Publisher's Note:  

Two hundred years after the Salem witch trials, in the summer of 1892, a grisly new witch hunt is beginning....
When newly appointed Deputy Marshal Archie Lean is called in to investigate a prostitute's murder in Portland, Maine, he's surprised to find the body laid out like a pentagram and pinned to the earth with a pitchfork.  He's even more surprised to learn that this death by "sticking" is a traditional method of killing a witch.
     Baffled by the ritualized murder scene, Lean secretly enlists the help of historian Helen Prescott and brilliant criminalist Perceval Grey.  Distrusted by officials because of his mixed Abenaki Indian ancestry, Grey is even more notorious for combining modern investigative techniques with an almost eerie perceptiveness.  Although skeptical of each other's methods, together the detectives pursue the killer's trail through postmortems and opium dens, into the spiritualist societies and lunatic asylums of gothic New England.
     Before the killer closes in on his final victim, Lean and Grey must decipher the secret pattern to these murders--a pattern hidden within the dark history of the Salem witch trials.

The Truth of All Things

by Kieran Shields

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Overall Review:  

The Truth of All Things is an excellent crime novel set in late 19th century Portland, Maine.  The similarity between the main character, Perceval Grey, and Sherlock Holmes is very apparent in their methods of detective work and in their opinions of society, but do not think that they are carbon copies of each other.  Grey has a uniqueness to him that comes from his background and own personal demons. Superbly written by Shields, Grey is a rare character that comes alive and is very memorable.  Grey is somebody everyone wants to know or would love to meet.  All of Shields' characters are given a depth that is very enjoyable to the reader. Even the smallest character that has but a paragraph of story dedicated to them comes to life and leaves no doubt about the quality of writing done by the author.


The story is an interesting mix of history and detective work woven together into a unique story.  The author is obviously familiar with 1892 Portland as well as the Salem Witch Trials of 1692.  The mystery story is not easily solved, actual detective work and methods are used expertly, and the setting is full and complete.  Having discerned the details of a crime scene before actually seeing it, Grey's response to the question of, how did you know is fitting: "Everything that can be observed offers the opportunity to draw conclusions as to what must have occurred previously."  Those who have read Sherlock Holmes will recognize this philosophy.


The murders and witchcraft in the book are gruesome and not for the faint of heart, but most of the blood and gore is not "witnessed" by the reader.  It is in the analysis of the crime scenes that the story becomes graphic.  The darker side of New England's history is explored and sometimes not pretty.  An excellent piece of storytelling and a great beginning to a great character, I highly recommend this book.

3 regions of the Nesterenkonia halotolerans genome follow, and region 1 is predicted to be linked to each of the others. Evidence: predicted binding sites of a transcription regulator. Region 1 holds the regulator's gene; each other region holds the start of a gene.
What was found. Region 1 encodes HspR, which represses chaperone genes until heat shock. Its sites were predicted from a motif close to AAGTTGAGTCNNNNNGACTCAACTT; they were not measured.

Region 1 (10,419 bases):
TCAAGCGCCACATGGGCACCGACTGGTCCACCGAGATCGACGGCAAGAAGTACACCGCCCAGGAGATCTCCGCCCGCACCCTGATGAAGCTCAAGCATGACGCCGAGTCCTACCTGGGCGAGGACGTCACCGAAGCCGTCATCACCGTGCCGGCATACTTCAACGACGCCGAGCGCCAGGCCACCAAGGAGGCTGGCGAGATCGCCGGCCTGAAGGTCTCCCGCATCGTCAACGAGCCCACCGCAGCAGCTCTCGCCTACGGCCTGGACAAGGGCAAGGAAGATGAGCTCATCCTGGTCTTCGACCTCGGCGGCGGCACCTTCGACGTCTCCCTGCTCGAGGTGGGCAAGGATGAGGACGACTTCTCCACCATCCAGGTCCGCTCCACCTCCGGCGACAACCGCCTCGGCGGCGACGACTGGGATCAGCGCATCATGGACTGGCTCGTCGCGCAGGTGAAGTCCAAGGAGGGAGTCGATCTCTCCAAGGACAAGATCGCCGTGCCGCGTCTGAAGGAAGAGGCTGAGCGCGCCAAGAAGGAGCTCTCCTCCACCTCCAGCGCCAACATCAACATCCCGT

Content Analysis:  

Language/Profanity: 6 Religious exclamations; 8 Mild obscenities; 5 Religious profanities; 13 Derogatory names; 9 Scatological words; 7 Anatomical terms.


Violence/Gore:  Few implied threats mainly involving street justice or organized crime; Several second hand accounts of violence involving Salem witch trials and the punishments of those convicted of witchcraft; One second hand account of a cabin being burned down and the inhabitants being hung or fleeing into the woods.  This account is repeated several times and is investigated thoroughly thus being highly descriptive;  Murder victims bodies and the details of their death are very descriptive and are repeatedly references throughout the book, although you don't "witness" the actual murder, blood and gore is described in detail.  Examples include: severed limbs and tongue, blood draining, throat cut, deep knife cuts and puncture wounds, removal of unborn fetus;  Two fist fights that involve destruction of property;  Scary scenes include woman chased by an intruder in a dark library, seance, kidnapping of a woman and child, and sneaking around a cemetary looking for evidence of a murder; Flashback of a student having their knuckles rapped by tutor;  Character is hit by a train, blood and gore is described in detail; Few chase and gun fight scenes characters are wounded and killed; Characters light themselves on fire and falls to their death several stories into the ocean;  Characters are hung.  


Sex/Nudity:  Several implied non-detailed sexual activities involving prostitutes;  Reference to unwed pregnancy;  Accusations of necrophilia; Nudity is involved in some of the murder victims; A character flirts and makes commits about females he has known, not graphic in nature.

Mature Subject Matter:  

Prostitution; Witchcraft; Murder; Racism; Mental Illness; Torture; Kidnapping; Poverty; Death of Family Member.

Alcohol / Drug Use:  

Many characters drink alcohol and smoke cigerettes; Laudnum is used occasionally; Poison and ether used.

Reviewed By Matthew
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